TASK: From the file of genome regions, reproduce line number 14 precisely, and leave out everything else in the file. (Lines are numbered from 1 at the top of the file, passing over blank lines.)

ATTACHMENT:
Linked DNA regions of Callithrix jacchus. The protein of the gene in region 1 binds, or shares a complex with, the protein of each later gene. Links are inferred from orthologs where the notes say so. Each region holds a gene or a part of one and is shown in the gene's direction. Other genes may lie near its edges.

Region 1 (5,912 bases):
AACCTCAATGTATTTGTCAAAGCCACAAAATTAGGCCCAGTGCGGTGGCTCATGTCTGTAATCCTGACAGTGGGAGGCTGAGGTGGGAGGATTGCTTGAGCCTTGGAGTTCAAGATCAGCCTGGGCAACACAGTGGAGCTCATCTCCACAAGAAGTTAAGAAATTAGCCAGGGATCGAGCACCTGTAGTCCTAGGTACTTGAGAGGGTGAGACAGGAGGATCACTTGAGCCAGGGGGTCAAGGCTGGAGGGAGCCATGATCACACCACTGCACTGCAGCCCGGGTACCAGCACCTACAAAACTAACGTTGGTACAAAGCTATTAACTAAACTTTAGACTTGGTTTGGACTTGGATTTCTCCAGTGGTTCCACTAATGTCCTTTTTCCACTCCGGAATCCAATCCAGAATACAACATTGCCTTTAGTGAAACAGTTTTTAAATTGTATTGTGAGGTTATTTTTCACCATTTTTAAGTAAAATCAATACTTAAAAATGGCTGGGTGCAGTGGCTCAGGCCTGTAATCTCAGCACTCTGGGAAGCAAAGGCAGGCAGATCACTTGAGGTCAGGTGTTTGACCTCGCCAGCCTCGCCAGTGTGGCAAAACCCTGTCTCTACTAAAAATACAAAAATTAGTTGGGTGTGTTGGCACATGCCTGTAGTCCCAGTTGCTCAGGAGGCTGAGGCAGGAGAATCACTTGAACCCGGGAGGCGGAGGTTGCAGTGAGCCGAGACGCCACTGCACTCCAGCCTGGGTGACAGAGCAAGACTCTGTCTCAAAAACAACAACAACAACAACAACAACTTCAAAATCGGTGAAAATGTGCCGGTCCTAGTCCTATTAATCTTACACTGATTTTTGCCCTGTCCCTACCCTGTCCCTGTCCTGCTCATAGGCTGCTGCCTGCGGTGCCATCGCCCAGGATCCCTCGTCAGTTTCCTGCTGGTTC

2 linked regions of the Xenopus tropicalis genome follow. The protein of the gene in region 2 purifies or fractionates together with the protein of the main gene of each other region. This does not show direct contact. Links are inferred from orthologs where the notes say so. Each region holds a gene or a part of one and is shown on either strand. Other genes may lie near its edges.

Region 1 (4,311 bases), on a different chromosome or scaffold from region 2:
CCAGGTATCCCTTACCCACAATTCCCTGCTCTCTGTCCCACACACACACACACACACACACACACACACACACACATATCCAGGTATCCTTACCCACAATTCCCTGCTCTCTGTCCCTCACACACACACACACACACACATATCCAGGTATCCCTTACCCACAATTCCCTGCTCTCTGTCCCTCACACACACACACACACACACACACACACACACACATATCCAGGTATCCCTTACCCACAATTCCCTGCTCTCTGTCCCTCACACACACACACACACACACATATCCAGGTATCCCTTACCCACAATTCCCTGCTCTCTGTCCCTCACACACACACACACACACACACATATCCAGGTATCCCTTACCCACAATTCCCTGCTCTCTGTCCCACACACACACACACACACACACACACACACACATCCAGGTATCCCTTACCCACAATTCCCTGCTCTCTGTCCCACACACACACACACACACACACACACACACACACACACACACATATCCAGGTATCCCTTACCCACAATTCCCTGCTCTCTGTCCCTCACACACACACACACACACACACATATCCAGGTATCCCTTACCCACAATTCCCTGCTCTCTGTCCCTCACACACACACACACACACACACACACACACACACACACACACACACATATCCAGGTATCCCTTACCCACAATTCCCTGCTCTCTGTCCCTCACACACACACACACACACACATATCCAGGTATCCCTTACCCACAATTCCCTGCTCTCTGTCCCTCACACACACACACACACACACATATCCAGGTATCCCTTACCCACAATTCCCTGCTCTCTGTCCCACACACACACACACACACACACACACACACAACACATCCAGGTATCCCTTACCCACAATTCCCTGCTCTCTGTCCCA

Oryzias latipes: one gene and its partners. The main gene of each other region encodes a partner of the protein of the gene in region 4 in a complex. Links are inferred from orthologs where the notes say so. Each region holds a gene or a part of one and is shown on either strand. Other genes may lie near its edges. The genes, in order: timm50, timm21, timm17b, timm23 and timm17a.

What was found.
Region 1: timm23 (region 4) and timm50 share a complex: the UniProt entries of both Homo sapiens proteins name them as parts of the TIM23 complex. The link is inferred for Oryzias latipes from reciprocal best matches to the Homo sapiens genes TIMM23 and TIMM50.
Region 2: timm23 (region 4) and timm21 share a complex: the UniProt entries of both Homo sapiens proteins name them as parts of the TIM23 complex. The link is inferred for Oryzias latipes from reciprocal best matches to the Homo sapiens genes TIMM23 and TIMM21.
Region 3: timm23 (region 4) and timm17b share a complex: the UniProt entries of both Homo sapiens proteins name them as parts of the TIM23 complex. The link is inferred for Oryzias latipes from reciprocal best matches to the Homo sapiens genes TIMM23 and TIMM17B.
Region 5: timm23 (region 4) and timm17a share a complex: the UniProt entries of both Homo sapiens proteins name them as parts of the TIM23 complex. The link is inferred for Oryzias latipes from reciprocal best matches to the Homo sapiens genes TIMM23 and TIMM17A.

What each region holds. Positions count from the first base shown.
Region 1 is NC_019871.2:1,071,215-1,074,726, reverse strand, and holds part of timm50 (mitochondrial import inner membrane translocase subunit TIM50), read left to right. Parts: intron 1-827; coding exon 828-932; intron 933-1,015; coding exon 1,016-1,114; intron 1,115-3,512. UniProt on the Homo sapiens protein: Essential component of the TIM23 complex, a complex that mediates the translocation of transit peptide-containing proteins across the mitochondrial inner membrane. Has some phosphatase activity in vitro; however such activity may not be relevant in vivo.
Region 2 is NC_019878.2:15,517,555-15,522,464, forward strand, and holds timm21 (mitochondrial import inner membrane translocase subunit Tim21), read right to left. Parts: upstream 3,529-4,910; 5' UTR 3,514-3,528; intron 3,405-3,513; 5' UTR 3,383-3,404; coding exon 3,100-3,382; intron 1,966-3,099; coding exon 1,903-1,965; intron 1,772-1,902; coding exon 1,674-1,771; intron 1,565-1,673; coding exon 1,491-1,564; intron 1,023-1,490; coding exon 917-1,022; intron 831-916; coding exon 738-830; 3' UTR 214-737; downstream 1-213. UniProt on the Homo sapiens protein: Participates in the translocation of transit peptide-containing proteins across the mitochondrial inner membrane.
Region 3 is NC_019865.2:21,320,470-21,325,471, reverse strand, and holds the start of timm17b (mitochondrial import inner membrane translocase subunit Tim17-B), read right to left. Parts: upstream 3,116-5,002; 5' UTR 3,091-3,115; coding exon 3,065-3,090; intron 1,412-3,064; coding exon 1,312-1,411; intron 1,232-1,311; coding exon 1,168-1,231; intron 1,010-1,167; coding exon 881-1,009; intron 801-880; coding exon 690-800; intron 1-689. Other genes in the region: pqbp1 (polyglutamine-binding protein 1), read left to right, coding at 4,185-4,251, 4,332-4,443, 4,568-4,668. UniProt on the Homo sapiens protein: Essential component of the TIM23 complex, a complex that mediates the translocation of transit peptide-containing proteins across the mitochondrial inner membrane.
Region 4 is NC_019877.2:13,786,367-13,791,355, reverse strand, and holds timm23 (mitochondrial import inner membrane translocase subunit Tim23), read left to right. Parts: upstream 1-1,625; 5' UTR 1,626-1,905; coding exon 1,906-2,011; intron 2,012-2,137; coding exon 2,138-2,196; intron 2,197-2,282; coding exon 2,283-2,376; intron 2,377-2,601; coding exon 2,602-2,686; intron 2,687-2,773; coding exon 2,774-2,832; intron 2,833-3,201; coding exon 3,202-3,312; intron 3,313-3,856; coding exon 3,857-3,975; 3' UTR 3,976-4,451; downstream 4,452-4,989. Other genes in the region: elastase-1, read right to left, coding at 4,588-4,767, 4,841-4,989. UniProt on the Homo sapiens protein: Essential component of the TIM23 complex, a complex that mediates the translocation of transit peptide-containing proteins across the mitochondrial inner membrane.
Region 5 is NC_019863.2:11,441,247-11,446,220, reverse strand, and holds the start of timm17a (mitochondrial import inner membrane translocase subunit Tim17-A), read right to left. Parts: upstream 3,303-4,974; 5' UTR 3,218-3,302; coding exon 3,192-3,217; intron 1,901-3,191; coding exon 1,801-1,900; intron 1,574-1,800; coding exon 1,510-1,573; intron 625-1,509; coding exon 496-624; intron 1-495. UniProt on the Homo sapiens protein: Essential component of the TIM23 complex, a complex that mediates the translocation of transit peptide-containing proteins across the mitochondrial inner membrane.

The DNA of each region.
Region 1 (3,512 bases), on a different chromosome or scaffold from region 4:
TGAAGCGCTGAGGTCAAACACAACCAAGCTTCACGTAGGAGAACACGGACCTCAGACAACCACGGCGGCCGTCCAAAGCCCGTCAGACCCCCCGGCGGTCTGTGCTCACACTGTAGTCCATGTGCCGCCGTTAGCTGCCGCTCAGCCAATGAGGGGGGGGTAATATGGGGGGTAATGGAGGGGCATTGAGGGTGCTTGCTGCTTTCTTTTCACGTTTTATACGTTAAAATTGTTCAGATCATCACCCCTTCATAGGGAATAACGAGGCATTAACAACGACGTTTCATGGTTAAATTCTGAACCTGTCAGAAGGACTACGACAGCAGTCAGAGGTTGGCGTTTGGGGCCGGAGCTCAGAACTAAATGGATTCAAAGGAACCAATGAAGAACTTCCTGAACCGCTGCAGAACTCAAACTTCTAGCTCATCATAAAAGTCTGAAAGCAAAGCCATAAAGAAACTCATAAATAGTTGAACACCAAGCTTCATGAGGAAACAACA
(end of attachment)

Region 1 is NC_019871.2:1,071,215-1,074,726, reverse strand, and holds part of timm50 (mitochondrial import inner membrane translocase subunit TIM50), read left to right. Parts: intron 1-827; coding exon 828-932; intron 933-1,015; coding exon 1,016-1,114; intron 1,115-3,512. UniProt on the Homo sapiens protein: Essential component of the TIM23 complex, a complex that mediates the translocation of transit peptide-containing proteins across the mitochondrial inner membrane. Has some phosphatase activity in vitro; however such activity may not be relevant in vivo.